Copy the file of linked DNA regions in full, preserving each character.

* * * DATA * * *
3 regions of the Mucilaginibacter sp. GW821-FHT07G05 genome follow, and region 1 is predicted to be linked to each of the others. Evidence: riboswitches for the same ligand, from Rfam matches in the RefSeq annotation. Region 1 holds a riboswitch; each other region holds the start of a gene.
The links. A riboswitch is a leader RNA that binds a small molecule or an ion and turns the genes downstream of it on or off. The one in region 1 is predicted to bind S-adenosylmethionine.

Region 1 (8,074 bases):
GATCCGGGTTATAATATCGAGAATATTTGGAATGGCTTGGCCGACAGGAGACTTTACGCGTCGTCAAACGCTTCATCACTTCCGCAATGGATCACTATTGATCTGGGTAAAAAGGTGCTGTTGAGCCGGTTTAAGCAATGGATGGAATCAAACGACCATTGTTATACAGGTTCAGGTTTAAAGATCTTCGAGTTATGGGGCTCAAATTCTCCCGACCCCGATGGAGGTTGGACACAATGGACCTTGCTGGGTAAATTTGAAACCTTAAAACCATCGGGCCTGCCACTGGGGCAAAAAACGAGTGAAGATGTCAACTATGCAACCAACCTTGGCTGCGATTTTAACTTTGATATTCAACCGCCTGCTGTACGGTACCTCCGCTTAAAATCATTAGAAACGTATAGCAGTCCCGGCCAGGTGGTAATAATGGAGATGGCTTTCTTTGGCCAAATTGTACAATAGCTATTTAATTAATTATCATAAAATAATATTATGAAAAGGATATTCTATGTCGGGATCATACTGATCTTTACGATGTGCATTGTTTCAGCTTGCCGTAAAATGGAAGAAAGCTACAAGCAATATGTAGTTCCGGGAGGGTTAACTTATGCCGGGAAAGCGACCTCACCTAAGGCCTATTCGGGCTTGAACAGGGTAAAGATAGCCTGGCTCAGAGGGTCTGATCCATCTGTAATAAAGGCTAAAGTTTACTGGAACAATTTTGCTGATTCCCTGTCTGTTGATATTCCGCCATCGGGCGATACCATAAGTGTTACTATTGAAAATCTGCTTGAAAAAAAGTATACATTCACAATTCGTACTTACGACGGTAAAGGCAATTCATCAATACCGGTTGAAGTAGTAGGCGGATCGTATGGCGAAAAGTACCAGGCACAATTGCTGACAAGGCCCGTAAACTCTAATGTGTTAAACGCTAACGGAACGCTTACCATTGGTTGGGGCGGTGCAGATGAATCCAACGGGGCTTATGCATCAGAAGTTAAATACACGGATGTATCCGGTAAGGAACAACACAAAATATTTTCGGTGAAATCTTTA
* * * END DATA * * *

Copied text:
3 regions of the Mucilaginibacter sp. GW821-FHT07G05 genome follow, and region 1 is predicted to be linked to each of the others. Evidence: riboswitches for the same ligand, from Rfam matches in the RefSeq annotation. Region 1 holds a riboswitch; each other region holds the start of a gene.
The links. A riboswitch is a leader RNA that binds a small molecule or an ion and turns the genes downstream of it on or off. The one in region 1 is predicted to bind S-adenosylmethionine.

Region 1 (8,074 bases):
GATCCGGGTTATAATATCGAGAATATTTGGAATGGCTTGGCCGACAGGAGACTTTACGCGTCGTCAAACGCTTCATCACTTCCGCAATGGATCACTATTGATCTGGGTAAAAAGGTGCTGTTGAGCCGGTTTAAGCAATGGATGGAATCAAACGACCATTGTTATACAGGTTCAGGTTTAAAGATCTTCGAGTTATGGGGCTCAAATTCTCCCGACCCCGATGGAGGTTGGACACAATGGACCTTGCTGGGTAAATTTGAAACCTTAAAACCATCGGGCCTGCCACTGGGGCAAAAAACGAGTGAAGATGTCAACTATGCAACCAACCTTGGCTGCGATTTTAACTTTGATATTCAACCGCCTGCTGTACGGTACCTCCGCTTAAAATCATTAGAAACGTATAGCAGTCCCGGCCAGGTGGTAATAATGGAGATGGCTTTCTTTGGCCAAATTGTACAATAGCTATTTAATTAATTATCATAAAATAATATTATGAAAAGGATATTCTATGTCGGGATCATACTGATCTTTACGATGTGCATTGTTTCAGCTTGCCGTAAAATGGAAGAAAGCTACAAGCAATATGTAGTTCCGGGAGGGTTAACTTATGCCGGGAAAGCGACCTCACCTAAGGCCTATTCGGGCTTGAACAGGGTAAAGATAGCCTGGCTCAGAGGGTCTGATCCATCTGTAATAAAGGCTAAAGTTTACTGGAACAATTTTGCTGATTCCCTGTCTGTTGATATTCCGCCATCGGGCGATACCATAAGTGTTACTATTGAAAATCTGCTTGAAAAAAAGTATACATTCACAATTCGTACTTACGACGGTAAAGGCAATTCATCAATACCGGTTGAAGTAGTAGGCGGATCGTATGGCGAAAAGTACCAGGCACAATTGCTGACAAGGCCCGTAAACTCTAATGTGTTAAACGCTAACGGAACGCTTACCATTGGTTGGGGCGGTGCAGATGAATCCAACGGGGCTTATGCATCAGAAGTTAAATACACGGATGTATCCGGTAAGGAACAACACAAAATATTTTCGGTGAAATCTTTA